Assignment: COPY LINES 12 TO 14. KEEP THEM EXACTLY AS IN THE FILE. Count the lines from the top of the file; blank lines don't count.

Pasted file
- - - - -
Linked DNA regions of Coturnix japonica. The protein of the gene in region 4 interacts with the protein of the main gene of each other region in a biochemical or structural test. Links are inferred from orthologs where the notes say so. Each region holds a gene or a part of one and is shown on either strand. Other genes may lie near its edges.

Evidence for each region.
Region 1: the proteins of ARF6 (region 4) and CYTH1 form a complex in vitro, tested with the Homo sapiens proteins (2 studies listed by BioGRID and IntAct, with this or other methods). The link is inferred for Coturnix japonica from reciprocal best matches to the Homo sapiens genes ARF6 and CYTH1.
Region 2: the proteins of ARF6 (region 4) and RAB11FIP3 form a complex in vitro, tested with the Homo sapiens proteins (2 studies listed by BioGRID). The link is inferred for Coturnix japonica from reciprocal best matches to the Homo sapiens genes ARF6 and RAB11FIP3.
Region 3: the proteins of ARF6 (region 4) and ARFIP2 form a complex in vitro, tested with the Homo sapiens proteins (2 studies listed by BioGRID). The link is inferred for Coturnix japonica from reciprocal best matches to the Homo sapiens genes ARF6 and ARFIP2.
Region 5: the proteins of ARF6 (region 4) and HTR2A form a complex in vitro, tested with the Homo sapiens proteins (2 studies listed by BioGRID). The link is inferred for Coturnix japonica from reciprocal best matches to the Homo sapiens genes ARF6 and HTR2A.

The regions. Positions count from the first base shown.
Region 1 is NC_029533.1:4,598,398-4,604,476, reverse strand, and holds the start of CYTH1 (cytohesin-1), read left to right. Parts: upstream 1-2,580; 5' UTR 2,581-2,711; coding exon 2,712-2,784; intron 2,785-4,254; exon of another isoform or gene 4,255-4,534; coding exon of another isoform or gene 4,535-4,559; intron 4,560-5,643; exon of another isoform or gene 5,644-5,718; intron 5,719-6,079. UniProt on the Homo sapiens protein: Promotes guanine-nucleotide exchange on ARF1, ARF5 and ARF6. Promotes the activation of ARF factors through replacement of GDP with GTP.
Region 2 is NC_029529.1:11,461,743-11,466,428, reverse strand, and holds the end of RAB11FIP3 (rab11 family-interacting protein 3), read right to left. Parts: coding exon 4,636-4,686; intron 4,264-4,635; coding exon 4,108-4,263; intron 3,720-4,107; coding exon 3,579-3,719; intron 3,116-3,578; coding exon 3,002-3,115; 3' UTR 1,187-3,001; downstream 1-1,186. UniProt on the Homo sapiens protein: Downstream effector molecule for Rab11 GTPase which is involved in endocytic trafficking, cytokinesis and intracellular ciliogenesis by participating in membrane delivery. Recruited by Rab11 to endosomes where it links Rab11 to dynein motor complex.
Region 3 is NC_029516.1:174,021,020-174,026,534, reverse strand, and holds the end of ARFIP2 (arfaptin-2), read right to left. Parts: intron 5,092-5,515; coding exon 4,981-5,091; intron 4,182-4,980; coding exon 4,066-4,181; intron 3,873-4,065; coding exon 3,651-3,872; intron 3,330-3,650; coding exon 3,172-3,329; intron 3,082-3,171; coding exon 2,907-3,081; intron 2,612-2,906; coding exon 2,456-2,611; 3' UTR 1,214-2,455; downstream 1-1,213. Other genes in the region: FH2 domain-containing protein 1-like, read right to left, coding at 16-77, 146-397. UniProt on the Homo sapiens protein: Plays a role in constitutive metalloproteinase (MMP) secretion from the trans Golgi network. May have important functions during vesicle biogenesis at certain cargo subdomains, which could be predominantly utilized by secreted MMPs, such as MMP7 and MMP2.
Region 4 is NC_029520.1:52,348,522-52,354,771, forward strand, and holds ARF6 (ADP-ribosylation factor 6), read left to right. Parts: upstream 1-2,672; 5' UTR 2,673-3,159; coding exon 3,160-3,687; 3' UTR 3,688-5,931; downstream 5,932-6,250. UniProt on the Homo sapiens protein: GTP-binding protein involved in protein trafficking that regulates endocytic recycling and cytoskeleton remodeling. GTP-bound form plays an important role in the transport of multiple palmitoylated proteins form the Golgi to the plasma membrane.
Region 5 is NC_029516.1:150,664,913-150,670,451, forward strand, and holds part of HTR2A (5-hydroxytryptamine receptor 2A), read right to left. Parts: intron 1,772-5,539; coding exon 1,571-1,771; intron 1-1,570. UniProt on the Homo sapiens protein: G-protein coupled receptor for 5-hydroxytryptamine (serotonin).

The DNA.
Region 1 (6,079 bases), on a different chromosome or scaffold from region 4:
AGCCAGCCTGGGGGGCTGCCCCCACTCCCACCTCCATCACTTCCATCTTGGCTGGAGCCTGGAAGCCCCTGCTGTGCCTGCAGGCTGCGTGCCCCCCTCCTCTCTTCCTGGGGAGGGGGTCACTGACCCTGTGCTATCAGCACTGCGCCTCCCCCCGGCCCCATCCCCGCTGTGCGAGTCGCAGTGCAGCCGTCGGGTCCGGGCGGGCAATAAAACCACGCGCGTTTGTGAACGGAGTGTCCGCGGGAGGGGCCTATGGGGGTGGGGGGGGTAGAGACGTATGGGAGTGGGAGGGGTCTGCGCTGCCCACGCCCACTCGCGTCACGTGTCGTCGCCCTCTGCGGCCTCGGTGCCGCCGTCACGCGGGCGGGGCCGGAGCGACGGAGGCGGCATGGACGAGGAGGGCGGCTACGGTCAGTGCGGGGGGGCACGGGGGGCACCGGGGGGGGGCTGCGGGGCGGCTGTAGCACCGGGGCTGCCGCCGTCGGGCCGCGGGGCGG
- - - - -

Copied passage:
Region 5 is NC_029516.1:150,664,913-150,670,451, forward strand, and holds part of HTR2A (5-hydroxytryptamine receptor 2A), read right to left. Parts: intron 1,772-5,539; coding exon 1,571-1,771; intron 1-1,570. UniProt on the Homo sapiens protein: G-protein coupled receptor for 5-hydroxytryptamine (serotonin).

The DNA.
Region 1 (6,079 bases), on a different chromosome or scaffold from region 4: